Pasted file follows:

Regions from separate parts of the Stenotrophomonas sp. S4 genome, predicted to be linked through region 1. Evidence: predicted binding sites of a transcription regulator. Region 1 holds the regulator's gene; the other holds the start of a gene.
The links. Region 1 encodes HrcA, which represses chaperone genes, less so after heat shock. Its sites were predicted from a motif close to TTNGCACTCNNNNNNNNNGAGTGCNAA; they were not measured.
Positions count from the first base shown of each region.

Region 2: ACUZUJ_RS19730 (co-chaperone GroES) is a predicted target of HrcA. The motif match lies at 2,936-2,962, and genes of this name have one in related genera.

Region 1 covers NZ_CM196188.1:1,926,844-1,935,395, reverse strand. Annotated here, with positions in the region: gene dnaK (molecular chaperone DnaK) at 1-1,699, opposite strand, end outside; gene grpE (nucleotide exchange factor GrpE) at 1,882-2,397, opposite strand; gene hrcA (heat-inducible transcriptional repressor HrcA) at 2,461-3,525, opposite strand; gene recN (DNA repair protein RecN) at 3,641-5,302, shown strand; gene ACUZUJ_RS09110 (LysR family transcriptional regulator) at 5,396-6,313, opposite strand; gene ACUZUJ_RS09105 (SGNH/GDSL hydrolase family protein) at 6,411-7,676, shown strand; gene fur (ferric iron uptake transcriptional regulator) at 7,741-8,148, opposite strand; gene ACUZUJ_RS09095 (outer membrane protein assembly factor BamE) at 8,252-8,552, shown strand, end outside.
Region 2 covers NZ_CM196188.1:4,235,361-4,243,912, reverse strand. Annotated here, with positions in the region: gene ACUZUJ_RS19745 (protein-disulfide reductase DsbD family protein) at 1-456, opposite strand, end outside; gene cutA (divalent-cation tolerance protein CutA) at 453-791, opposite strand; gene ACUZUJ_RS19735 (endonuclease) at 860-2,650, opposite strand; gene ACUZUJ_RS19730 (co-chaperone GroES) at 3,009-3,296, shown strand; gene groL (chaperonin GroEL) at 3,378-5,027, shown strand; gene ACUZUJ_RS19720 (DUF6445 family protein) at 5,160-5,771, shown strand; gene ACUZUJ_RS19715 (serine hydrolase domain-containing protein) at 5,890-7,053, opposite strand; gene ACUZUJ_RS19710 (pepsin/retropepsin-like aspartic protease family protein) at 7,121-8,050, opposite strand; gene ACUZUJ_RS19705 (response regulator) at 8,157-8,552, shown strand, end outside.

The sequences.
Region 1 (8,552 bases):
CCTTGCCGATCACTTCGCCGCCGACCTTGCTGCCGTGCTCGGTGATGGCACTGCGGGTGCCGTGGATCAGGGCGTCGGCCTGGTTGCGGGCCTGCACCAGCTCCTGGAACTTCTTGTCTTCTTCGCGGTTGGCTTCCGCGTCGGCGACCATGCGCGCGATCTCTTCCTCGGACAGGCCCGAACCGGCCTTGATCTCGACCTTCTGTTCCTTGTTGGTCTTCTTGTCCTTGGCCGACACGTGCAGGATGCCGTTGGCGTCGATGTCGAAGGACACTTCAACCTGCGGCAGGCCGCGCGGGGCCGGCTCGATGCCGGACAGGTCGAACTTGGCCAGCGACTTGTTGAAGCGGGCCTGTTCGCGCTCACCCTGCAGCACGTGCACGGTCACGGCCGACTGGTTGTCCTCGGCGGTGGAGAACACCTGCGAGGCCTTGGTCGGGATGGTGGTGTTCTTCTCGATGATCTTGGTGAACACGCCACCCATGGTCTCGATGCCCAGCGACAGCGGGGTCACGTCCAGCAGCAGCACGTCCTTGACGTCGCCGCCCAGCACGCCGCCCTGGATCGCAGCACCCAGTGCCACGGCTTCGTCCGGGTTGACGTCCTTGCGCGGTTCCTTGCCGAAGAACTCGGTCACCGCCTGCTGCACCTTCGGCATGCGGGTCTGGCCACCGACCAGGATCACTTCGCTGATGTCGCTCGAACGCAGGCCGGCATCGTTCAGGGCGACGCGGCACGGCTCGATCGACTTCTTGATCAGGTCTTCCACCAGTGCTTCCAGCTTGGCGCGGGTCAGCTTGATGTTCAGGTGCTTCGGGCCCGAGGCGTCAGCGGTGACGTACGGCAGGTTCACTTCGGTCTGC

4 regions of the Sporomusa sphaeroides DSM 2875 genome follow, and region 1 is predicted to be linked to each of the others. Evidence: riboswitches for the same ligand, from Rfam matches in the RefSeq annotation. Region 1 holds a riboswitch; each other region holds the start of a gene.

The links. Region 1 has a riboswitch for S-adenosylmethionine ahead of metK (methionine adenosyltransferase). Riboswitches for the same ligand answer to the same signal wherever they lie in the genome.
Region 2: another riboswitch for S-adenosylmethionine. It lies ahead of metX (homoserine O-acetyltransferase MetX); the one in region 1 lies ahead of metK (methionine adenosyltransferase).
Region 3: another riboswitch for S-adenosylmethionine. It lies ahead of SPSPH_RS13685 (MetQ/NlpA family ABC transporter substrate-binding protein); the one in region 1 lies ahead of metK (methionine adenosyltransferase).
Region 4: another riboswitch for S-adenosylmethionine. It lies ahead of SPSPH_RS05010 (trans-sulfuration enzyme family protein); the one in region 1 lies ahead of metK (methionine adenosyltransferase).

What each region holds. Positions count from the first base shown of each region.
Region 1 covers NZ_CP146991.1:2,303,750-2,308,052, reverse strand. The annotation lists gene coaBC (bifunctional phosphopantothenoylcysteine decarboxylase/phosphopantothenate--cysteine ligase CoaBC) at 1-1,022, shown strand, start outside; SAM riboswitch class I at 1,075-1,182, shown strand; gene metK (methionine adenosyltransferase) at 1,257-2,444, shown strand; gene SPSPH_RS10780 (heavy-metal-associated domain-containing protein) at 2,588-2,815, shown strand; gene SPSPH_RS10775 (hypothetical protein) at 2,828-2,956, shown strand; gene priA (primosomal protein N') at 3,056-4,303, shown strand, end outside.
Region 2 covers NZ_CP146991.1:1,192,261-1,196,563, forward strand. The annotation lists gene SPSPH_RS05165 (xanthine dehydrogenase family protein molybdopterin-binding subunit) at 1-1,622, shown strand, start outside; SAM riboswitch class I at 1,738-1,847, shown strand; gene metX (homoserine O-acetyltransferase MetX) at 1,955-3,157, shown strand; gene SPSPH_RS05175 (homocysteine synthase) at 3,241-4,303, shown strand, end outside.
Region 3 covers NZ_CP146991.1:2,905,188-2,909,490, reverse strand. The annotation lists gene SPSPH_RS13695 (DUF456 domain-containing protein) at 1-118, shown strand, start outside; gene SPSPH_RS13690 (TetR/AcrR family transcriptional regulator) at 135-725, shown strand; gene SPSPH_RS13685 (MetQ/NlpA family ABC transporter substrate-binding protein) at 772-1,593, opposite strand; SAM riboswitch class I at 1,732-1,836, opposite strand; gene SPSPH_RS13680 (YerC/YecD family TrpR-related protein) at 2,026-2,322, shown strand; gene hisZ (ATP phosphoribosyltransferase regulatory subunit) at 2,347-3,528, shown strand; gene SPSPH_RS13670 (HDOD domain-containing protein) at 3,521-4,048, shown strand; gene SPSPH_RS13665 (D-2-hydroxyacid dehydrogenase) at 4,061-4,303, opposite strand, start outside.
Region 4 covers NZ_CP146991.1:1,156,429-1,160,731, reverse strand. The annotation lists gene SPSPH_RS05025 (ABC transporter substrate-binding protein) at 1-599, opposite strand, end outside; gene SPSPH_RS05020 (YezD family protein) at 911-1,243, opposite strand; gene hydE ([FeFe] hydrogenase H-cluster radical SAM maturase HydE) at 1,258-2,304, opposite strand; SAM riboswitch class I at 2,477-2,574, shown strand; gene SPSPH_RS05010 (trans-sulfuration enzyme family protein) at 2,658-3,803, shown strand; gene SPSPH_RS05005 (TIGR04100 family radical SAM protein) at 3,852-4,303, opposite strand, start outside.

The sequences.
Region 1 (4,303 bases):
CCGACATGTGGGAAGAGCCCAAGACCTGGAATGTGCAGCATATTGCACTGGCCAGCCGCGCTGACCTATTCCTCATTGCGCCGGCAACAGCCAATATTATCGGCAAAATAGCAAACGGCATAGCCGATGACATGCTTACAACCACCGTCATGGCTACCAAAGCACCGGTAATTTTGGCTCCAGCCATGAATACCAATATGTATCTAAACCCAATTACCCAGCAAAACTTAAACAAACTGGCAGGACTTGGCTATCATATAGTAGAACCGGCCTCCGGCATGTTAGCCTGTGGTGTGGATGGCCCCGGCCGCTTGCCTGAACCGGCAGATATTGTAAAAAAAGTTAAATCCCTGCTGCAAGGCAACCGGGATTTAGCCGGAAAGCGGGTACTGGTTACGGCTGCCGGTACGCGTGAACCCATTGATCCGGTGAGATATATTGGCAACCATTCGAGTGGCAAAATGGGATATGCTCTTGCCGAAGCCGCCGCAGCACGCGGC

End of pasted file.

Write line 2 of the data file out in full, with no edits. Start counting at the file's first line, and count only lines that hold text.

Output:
The links. Region 1 encodes HrcA, which represses chaperone genes, less so after heat shock. Its sites were predicted from a motif close to TTNGCACTCNNNNNNNNNGAGTGCNAA; they were not measured.